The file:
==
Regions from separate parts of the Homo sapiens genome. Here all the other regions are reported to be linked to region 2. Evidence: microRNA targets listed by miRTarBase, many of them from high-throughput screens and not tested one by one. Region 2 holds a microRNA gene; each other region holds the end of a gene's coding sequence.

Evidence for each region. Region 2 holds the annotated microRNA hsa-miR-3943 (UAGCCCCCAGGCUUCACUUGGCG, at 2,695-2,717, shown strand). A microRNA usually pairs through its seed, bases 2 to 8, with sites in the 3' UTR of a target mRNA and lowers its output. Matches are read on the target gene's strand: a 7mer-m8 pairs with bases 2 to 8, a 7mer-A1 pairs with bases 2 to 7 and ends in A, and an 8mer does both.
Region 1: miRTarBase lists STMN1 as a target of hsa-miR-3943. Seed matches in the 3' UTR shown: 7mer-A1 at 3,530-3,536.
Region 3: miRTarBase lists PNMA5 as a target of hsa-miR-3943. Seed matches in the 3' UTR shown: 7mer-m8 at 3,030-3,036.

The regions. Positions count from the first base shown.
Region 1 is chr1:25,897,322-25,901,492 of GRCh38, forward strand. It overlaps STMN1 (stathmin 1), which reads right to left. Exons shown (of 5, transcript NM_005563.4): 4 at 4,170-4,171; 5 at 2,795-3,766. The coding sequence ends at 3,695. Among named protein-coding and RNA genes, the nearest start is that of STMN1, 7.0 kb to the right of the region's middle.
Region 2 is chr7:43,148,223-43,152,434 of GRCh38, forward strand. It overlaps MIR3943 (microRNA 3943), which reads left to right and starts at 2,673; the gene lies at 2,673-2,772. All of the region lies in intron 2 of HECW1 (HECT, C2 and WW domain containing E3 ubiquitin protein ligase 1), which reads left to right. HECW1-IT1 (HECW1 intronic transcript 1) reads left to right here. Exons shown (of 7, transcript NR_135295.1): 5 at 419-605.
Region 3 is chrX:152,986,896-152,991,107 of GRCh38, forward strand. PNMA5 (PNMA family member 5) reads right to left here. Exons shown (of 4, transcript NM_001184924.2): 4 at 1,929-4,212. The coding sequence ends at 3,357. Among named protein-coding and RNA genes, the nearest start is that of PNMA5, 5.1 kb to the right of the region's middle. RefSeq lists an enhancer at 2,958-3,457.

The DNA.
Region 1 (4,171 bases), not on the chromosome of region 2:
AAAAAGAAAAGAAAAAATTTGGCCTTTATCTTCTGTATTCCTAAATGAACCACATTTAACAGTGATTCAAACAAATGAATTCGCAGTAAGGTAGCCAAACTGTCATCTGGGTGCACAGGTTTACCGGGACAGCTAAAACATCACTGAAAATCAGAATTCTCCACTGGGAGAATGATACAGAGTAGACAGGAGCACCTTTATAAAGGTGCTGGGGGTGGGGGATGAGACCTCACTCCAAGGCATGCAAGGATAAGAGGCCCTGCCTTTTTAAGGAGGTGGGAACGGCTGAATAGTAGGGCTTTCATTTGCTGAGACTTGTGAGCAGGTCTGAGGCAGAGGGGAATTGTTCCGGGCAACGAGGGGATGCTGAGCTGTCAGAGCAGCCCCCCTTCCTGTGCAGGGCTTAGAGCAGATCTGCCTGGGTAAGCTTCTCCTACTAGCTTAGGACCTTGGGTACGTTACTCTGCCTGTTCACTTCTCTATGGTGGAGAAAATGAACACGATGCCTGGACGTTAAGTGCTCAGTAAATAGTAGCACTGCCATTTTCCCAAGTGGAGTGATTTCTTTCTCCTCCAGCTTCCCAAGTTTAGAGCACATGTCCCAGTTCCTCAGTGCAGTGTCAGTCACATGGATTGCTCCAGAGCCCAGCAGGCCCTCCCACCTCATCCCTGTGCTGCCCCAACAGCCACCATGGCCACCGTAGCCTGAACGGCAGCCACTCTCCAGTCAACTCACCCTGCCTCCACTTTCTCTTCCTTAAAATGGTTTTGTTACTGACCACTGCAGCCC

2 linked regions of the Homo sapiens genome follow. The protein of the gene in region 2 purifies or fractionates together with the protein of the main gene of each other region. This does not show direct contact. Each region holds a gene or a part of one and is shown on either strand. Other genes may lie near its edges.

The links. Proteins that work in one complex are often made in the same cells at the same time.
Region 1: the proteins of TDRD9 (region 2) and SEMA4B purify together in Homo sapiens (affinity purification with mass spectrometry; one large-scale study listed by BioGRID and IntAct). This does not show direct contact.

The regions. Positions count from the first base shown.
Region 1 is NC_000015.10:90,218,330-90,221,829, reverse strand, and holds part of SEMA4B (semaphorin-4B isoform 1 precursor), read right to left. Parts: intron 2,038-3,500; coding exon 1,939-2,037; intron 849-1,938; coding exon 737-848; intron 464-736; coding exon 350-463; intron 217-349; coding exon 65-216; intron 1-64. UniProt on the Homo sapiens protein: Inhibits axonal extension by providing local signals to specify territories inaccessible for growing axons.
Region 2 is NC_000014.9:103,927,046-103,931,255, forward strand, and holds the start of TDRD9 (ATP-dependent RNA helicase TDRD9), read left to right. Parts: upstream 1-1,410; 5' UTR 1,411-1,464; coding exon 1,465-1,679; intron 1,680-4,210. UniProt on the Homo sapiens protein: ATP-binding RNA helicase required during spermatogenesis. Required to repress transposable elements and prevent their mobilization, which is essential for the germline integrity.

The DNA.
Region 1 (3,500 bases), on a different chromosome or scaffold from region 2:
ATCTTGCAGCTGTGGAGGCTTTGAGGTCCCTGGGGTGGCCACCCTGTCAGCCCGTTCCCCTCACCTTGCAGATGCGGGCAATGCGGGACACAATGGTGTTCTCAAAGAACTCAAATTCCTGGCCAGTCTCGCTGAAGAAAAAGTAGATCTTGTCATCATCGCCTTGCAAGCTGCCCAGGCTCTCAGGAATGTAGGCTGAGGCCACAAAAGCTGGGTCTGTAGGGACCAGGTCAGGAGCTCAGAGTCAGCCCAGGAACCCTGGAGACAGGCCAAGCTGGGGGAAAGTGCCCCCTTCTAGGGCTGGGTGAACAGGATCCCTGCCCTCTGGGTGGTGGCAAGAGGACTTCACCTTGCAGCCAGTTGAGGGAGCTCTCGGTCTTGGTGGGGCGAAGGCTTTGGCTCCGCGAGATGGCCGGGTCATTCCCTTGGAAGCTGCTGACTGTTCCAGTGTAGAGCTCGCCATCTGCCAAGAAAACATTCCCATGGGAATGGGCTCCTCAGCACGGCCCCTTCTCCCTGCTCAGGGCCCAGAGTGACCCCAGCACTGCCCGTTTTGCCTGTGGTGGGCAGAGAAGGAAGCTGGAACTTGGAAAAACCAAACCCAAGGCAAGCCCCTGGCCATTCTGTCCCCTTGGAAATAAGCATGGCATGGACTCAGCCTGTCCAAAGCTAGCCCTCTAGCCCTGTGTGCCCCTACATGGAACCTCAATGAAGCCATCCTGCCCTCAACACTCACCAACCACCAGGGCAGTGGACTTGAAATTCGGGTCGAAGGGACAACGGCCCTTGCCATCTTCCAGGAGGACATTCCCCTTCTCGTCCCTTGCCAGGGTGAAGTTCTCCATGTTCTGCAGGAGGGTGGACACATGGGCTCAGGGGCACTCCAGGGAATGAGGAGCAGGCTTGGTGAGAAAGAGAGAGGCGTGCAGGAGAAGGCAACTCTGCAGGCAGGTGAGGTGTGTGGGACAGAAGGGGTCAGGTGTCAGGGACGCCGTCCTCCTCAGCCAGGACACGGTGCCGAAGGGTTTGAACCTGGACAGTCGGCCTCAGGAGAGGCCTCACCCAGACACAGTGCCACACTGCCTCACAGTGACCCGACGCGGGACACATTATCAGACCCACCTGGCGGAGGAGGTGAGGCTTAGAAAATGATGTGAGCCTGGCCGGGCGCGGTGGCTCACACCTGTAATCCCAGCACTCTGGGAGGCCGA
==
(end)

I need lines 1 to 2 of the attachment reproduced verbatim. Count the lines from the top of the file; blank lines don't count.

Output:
Regions from separate parts of the Homo sapiens genome. Here all the other regions are reported to be linked to region 2. Evidence: microRNA targets listed by miRTarBase, many of them from high-throughput screens and not tested one by one. Region 2 holds a microRNA gene; each other region holds the end of a gene's coding sequence.

Evidence for each region. Region 2 holds the annotated microRNA hsa-miR-3943 (UAGCCCCCAGGCUUCACUUGGCG, at 2,695-2,717, shown strand). A microRNA usually pairs through its seed, bases 2 to 8, with sites in the 3' UTR of a target mRNA and lowers its output. Matches are read on the target gene's strand: a 7mer-m8 pairs with bases 2 to 8, a 7mer-A1 pairs with bases 2 to 7 and ends in A, and an 8mer does both.